High-speed photographs of the failure process of the composite showed that the coal failed first in the composite. This is primarily because of the large difference between the strengths of the coal and rock in the composite. The development of internal microcracks resulted in a relatively low coal strength. Consequently, under compressive loading, crack initiation and propagation occurred first in the coal, which spalled off in the form of flakes.
As D increased, the rock parting became the main load-bearing structure, and σu and Ke of the composite increased, as did the risk of bursting. Under uniaxial compressive loading, the rock parting was the key structure for accumulating energy due to its relatively high strength. The relatively low coal strength enabled micro- and macrocracks to develop in the coal before the ultimate failure strength of the rock parting was reached, causing a relatively large displacement in the coal and generating a relatively large vacated space. Under these conditions, the rock parting rebounded and released the accumulated elastic energy, which precipitated the violent bursting failure of the coal. Rebounding generated a tensile stress in the rock parting and caused similar splitting and tensile failure of the surfaces. However, premature crack propagation divested the rock parting of the preconditions for accumulating energy. The corresponding composite specimens in this study were found to exhibit static failure characteristics with a considerably lower risk of bursting. The larger the composite D was, the higher the capacity of the rock parting to accumulate elastic energy was. The release of elastic energy from the rock parting increased the extent of fragmentation of the coal. The larger D was, the more fragmented the coal was.
The experimental results were used to formulate two technologies for controlling the stability of the surrounding rock (Figure 14). (1) Excavation causes the surrounding rock stress at the free face of a roadway to transition from a three-dimensional stress state to a two-dimensional or unidirectional stress state, thereby decreasing the rock stability. The presence of partings increases the strength anisotropy of the coal-rock composite surrounding the roadway. Under the mining-induced surrounding rock stress, the coal ribs of a roadway significantly spall off. Consequently, an asymmetric strengthening support technology can be used to increase the strength of coal-seam support systems, reduce the difference between the strengths of the coal and rock in coal-rock composites, and maintain the stability of roadway surrounding rocks. (2) Under uniaxial compression, the initiation and propagation of microjoints and microcracks damages the coal in a coal-rock composite and thereby releases part of the accumulated elastic energy in the rock. Thus, the extent of damage sustained by the coal increases, and bursting is induced. It is necessary to reduce the extent of damage sustained by coal-rock composites, the bursting risk, and the coal cutting energy consumption. These goals can be achieved by using high-pressure fracturing to weaken and disrupt the integrity of rock partings, reduce the strength anisotropy of coal-rock composites, and decrease the risk of bursting in coal seams.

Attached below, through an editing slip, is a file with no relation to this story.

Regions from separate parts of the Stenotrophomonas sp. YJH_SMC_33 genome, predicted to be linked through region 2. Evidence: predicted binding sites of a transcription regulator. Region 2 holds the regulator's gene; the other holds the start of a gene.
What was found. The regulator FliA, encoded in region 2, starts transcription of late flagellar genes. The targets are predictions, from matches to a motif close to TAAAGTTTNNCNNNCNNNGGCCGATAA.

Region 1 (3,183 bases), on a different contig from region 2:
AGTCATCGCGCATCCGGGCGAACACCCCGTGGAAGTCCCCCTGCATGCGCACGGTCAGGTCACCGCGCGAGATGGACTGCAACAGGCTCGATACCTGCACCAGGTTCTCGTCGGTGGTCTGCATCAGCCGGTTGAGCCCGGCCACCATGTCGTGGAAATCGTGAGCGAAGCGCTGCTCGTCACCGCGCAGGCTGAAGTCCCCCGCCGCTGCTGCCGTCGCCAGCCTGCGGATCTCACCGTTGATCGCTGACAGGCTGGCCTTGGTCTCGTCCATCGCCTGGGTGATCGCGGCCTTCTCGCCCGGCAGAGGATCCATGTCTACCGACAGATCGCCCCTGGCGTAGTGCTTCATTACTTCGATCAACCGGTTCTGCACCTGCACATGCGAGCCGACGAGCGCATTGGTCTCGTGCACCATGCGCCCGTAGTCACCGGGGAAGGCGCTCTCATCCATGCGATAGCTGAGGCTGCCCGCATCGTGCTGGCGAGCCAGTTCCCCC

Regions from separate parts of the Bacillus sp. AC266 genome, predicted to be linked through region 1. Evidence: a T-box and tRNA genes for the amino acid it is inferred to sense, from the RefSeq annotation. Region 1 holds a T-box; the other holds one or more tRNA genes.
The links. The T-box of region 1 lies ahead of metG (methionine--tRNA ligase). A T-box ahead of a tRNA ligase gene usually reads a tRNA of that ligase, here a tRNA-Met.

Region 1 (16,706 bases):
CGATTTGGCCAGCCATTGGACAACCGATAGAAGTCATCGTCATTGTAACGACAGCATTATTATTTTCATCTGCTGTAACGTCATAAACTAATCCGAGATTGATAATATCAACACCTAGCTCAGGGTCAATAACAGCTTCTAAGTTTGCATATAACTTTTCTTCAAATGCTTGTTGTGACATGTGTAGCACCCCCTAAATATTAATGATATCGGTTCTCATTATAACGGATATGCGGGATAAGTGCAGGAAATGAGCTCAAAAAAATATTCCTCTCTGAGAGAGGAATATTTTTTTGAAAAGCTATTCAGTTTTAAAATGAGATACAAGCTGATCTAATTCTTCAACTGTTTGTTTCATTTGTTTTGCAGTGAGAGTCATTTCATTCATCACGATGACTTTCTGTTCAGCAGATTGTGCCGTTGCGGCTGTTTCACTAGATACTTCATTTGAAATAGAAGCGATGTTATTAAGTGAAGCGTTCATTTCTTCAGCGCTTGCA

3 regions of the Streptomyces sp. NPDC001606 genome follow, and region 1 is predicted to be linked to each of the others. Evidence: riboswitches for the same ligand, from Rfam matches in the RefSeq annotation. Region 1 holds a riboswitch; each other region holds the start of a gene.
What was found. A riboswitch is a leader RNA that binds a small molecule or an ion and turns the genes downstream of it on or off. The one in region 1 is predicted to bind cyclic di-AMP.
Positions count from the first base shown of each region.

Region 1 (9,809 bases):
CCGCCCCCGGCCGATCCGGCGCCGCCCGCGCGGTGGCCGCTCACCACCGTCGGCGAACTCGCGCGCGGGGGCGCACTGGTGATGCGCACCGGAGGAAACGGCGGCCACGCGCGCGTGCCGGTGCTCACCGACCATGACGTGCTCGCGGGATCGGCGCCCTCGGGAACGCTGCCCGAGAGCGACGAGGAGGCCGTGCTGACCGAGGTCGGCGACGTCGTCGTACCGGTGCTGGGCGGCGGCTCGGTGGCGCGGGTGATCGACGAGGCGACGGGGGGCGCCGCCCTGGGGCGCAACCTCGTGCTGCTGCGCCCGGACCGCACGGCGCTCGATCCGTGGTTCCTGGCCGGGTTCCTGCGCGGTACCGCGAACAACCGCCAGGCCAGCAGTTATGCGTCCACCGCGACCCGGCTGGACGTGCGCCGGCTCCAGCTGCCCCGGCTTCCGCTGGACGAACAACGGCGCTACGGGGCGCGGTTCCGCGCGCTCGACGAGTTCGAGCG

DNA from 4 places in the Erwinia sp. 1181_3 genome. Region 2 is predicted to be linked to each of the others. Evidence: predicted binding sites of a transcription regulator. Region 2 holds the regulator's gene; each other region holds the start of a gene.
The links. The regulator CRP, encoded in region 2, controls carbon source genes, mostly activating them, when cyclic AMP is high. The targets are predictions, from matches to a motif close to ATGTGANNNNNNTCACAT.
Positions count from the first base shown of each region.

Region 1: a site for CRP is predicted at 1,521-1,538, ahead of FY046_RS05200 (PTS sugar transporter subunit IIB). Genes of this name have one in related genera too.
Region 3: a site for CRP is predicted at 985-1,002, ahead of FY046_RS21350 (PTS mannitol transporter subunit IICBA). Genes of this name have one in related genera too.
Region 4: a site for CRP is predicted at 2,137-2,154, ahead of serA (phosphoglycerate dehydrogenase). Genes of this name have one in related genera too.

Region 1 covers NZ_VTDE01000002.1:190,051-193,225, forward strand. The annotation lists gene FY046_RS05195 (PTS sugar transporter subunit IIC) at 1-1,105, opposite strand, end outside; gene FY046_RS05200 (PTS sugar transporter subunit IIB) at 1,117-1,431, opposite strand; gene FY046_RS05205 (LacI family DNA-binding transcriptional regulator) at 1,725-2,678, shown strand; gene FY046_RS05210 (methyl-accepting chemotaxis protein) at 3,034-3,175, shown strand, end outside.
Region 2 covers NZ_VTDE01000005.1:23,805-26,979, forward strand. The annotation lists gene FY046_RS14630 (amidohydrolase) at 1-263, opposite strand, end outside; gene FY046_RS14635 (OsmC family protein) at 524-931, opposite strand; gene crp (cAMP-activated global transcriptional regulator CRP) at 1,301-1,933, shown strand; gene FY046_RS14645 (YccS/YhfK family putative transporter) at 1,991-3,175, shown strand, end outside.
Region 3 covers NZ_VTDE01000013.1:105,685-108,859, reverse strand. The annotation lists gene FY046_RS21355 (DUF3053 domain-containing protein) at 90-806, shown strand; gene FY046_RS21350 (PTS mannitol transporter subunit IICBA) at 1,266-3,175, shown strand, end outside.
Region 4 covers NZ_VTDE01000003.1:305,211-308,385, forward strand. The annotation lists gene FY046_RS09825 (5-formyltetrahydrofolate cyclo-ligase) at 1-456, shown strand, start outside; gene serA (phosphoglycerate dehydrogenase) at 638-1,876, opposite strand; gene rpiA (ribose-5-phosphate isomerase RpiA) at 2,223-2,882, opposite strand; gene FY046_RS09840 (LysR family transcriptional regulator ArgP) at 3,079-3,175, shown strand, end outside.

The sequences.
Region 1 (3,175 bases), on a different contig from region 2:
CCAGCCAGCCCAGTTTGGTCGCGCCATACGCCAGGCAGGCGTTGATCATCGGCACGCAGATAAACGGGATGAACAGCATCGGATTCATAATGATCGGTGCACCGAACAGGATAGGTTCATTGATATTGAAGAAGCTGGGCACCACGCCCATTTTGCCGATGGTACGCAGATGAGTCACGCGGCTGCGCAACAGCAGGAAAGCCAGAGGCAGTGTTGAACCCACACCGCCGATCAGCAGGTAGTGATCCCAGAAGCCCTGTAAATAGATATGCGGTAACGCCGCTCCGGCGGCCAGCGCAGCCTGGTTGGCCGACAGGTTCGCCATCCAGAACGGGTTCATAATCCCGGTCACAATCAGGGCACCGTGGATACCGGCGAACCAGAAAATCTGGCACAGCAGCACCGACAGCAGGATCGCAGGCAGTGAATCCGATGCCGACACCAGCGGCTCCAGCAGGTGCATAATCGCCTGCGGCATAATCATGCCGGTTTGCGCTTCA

Wheel abnormality intensifies impact characteristics of train loads on railway concrete ties. Concrete ties are commonly prestressed with single or multiple tendons. This paper presents experimental studies on crack propagation of prestressed concrete ties with single steel tendons subjected to impact loads. The presented study includes the effect of supplementary fiber reinforcement using polypropylene fibers on crack arrest, in terms of fiber type and content by volume. Concrete ties are modeled as flexural beams subject to four-point loading system. A mass dropped from predetermined height simulated the wheel impact loads. Experimental results include crack patterns, dimensions, and accompanied loads. The concrete beams reinforced with fibers experienced a delay in crack growth in both length and width. Further, the fiber reinforced beams had smaller initial crack length in comparison to beams with no fiber reinforcement.